One Is Not the Magic Number

Racism. Sexism. Terrorism. Fundamentalism. Totalitarianism. Individualism. Ask people what's wrong with the world and their answer will likely focus on some sort of "ism." Corporatism. Narcissism. Commercialism. Cronyism. The list goes on and on.

But I would like to bring up one more "ism," which I view as a huge source of our problems today: monoism. I don't think it's officially a word (Encyclopedia Britannica, Wikipedia and my dictionary say no, while Google hints at some obscure religious meaning), yet I believe it's a powerful idea shaping and distorting modern society. Monoism, in my definition, means "the reckless and wrong-headed reduction of the intricate and often wondrous workings of the universe to a single factor, cause or outcome."

In other words, there's just one answer to any question. One solution to every problem. One happy ending for all stories. One genius behind every new idea or invention. The pervasive power of monoistic thinking leads many people to believe that the only point of business is profit. That the only purpose of education is to prepare kids for jobs. The only true god is the one in which they believe.

Even those of us who naturally resist oversimplifications like these are not free from the influence of monoism. It's been drilled into us since we were young -- at home, in school, all over the media. We've been trained to view the whole world with the same pinpoint precision as a scientist conducting experiments under carefully controlled conditions in a laboratory.

But a quick glance at some of the greatest scientific breakthroughs of the past century shows that, even in the clear-cut world of science, monoistic explanations -- a single sequence of events occurring in a measurable progression -- do not always describe how discoveries happen. Reality, it turns out, is often a bit messy.

Two research teams probing the mystery of DNA both independently came up with the double helix idea at nearly the same time. Robert Oppenheimer and his colleagues at the Los Alamos lab barely beat Nazi scientists in developing the atomic bomb. And, as everyone knows, neither Al Gore nor any other single individual invented the internet. (To be fair, Gore never actually made that claim.)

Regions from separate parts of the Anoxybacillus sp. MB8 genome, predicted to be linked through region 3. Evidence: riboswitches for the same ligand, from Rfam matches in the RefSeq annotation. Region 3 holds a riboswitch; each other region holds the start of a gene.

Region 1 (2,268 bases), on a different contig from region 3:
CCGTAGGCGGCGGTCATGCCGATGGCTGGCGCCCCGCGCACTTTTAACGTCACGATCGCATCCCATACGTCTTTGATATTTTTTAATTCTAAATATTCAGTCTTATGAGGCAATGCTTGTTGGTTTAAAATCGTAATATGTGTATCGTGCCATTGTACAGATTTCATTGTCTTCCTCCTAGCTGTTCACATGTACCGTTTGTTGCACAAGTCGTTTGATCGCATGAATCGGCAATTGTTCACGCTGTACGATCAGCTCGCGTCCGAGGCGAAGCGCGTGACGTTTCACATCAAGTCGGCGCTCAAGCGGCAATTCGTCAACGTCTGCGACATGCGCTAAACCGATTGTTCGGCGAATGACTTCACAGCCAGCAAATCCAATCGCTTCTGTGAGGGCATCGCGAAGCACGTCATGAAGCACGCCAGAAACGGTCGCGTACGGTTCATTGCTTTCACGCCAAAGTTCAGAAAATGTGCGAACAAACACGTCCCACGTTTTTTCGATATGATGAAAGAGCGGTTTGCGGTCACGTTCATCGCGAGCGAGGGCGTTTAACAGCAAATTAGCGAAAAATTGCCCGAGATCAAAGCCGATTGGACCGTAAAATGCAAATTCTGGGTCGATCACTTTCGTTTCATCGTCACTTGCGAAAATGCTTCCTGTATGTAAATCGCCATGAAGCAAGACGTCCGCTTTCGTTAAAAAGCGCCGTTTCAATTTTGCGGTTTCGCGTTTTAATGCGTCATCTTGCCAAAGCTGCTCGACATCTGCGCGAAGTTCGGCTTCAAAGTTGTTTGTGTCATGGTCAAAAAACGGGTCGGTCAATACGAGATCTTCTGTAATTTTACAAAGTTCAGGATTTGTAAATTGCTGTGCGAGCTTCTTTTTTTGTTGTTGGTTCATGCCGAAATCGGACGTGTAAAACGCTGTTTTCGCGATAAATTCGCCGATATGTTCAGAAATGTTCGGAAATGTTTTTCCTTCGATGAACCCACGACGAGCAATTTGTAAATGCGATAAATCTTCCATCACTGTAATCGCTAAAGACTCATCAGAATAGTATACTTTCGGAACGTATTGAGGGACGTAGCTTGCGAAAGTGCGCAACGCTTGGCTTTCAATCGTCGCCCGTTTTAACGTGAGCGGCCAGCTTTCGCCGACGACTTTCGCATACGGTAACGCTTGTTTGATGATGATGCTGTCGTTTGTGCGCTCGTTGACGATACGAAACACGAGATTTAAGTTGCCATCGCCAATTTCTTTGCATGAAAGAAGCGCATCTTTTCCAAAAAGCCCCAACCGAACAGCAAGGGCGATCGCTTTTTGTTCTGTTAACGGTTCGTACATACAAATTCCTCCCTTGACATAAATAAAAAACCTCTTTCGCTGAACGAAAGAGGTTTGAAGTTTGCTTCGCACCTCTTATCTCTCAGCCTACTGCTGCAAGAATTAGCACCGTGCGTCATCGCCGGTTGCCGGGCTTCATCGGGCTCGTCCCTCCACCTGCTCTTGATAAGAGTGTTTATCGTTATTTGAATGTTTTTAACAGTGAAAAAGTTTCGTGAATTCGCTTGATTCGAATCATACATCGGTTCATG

Monoism can be traced back at least as far as the Enlightenment of the 18th Century, which instilled in the Western world the idea that the universe functions like a machine. And it probably goes way back to ancient times when monotheism first asserted there was only one god -- and anyone who thought otherwise was sinfully wicked. Monoistic thinking is destructive because it imposes an artificial one-dimensional structure of reality upon us, promoting the misconception that linear cause and effect can explain everything we need to know.

Take cancer research as an example. For 50 years, we've spent billions investigating what substances cause the disease, testing them in isolation for their carcinogenic properties. Yet there's strong evidence that cancer often arises from a combination of exposures, meaning the monoistic model of tracing the effects of one chemical at a time is inadequate in protecting us from the disease.

You need only look to nitroglycerine, an explosive created by combining two relatively harmless compounds, to see the fallacy of reducing things to their smallest parts in order to understand their impact. Or ayahuasca, a powerful hallucinogen used by Indians of the Amazon in religious ceremonies that is made from the roots of two rainforest plants, neither of which has much effect when ingested alone.

Indeed, monoism can be found at the root of many other troublesome "isms" haunting our world, like racism (the single-minded focus on race as an indicator of human worth) or fundamentalism (a fixation on one set of beliefs as the absolute truth). All of these "isms" offer a narrow formulation of how the universe operates, blinding us to the diverse and fascinating glory of the world in which we live.


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